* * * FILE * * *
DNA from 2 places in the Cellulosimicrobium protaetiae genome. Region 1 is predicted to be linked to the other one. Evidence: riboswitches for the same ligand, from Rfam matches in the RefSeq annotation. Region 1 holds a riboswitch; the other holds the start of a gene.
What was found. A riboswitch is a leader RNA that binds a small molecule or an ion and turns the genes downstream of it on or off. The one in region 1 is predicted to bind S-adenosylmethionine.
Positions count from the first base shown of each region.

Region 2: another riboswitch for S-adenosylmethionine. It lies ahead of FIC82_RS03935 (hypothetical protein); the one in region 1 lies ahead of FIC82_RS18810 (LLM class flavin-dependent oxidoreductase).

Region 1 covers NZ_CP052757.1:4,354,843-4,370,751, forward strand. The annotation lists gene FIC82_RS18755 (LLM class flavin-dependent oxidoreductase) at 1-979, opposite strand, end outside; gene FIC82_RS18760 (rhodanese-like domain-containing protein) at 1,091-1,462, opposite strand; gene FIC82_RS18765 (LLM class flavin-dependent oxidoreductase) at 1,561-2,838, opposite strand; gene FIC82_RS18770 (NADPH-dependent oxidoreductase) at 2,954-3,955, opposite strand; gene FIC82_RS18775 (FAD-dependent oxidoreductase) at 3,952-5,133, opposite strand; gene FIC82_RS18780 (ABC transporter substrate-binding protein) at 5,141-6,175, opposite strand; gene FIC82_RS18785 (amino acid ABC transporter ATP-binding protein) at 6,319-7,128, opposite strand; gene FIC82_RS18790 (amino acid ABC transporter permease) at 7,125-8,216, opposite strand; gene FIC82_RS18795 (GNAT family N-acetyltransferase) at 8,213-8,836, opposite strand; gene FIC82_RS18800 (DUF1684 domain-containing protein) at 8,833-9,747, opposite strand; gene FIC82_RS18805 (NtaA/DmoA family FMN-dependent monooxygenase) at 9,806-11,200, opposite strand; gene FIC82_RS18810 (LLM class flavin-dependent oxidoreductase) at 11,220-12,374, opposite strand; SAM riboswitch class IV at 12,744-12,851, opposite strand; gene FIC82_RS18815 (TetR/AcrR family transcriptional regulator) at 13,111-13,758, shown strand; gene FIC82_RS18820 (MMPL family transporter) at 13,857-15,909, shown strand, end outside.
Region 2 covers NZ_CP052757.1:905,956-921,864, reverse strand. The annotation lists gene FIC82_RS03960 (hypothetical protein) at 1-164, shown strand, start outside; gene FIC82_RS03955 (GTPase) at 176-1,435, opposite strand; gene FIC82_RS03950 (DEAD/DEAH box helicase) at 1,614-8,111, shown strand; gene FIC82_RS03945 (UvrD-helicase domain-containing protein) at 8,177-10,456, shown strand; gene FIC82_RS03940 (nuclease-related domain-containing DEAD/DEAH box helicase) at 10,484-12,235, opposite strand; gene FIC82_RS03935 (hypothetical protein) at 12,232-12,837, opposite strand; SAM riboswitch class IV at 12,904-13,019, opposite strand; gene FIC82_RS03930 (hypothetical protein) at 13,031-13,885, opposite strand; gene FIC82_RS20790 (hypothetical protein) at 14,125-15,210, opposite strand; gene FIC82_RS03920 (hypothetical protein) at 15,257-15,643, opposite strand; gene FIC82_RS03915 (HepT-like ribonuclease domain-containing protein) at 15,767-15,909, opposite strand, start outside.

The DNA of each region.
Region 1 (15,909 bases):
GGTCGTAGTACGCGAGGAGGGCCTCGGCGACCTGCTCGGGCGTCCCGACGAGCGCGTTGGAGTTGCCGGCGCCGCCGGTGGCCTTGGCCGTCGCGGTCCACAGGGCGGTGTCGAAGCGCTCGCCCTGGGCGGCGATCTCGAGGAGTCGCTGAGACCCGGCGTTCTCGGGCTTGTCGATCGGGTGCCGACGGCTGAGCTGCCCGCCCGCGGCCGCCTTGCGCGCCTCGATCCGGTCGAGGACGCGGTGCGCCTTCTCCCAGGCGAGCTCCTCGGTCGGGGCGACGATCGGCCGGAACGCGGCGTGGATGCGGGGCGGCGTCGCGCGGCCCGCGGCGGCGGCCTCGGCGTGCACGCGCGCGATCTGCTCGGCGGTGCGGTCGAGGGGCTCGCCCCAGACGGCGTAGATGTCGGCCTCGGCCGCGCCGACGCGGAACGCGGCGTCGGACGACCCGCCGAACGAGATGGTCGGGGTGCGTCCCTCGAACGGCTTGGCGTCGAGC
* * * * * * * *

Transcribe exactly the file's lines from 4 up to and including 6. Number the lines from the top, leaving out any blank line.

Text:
Region 2: another riboswitch for S-adenosylmethionine. It lies ahead of FIC82_RS03935 (hypothetical protein); the one in region 1 lies ahead of FIC82_RS18810 (LLM class flavin-dependent oxidoreductase).

Region 1 covers NZ_CP052757.1:4,354,843-4,370,751, forward strand. The annotation lists gene FIC82_RS18755 (LLM class flavin-dependent oxidoreductase) at 1-979, opposite strand, end outside; gene FIC82_RS18760 (rhodanese-like domain-containing protein) at 1,091-1,462, opposite strand; gene FIC82_RS18765 (LLM class flavin-dependent oxidoreductase) at 1,561-2,838, opposite strand; gene FIC82_RS18770 (NADPH-dependent oxidoreductase) at 2,954-3,955, opposite strand; gene FIC82_RS18775 (FAD-dependent oxidoreductase) at 3,952-5,133, opposite strand; gene FIC82_RS18780 (ABC transporter substrate-binding protein) at 5,141-6,175, opposite strand; gene FIC82_RS18785 (amino acid ABC transporter ATP-binding protein) at 6,319-7,128, opposite strand; gene FIC82_RS18790 (amino acid ABC transporter permease) at 7,125-8,216, opposite strand; gene FIC82_RS18795 (GNAT family N-acetyltransferase) at 8,213-8,836, opposite strand; gene FIC82_RS18800 (DUF1684 domain-containing protein) at 8,833-9,747, opposite strand; gene FIC82_RS18805 (NtaA/DmoA family FMN-dependent monooxygenase) at 9,806-11,200, opposite strand; gene FIC82_RS18810 (LLM class flavin-dependent oxidoreductase) at 11,220-12,374, opposite strand; SAM riboswitch class IV at 12,744-12,851, opposite strand; gene FIC82_RS18815 (TetR/AcrR family transcriptional regulator) at 13,111-13,758, shown strand; gene FIC82_RS18820 (MMPL family transporter) at 13,857-15,909, shown strand, end outside.
Region 2 covers NZ_CP052757.1:905,956-921,864, reverse strand. The annotation lists gene FIC82_RS03960 (hypothetical protein) at 1-164, shown strand, start outside; gene FIC82_RS03955 (GTPase) at 176-1,435, opposite strand; gene FIC82_RS03950 (DEAD/DEAH box helicase) at 1,614-8,111, shown strand; gene FIC82_RS03945 (UvrD-helicase domain-containing protein) at 8,177-10,456, shown strand; gene FIC82_RS03940 (nuclease-related domain-containing DEAD/DEAH box helicase) at 10,484-12,235, opposite strand; gene FIC82_RS03935 (hypothetical protein) at 12,232-12,837, opposite strand; SAM riboswitch class IV at 12,904-13,019, opposite strand; gene FIC82_RS03930 (hypothetical protein) at 13,031-13,885, opposite strand; gene FIC82_RS20790 (hypothetical protein) at 14,125-15,210, opposite strand; gene FIC82_RS03920 (hypothetical protein) at 15,257-15,643, opposite strand; gene FIC82_RS03915 (HepT-like ribonuclease domain-containing protein) at 15,767-15,909, opposite strand, start outside.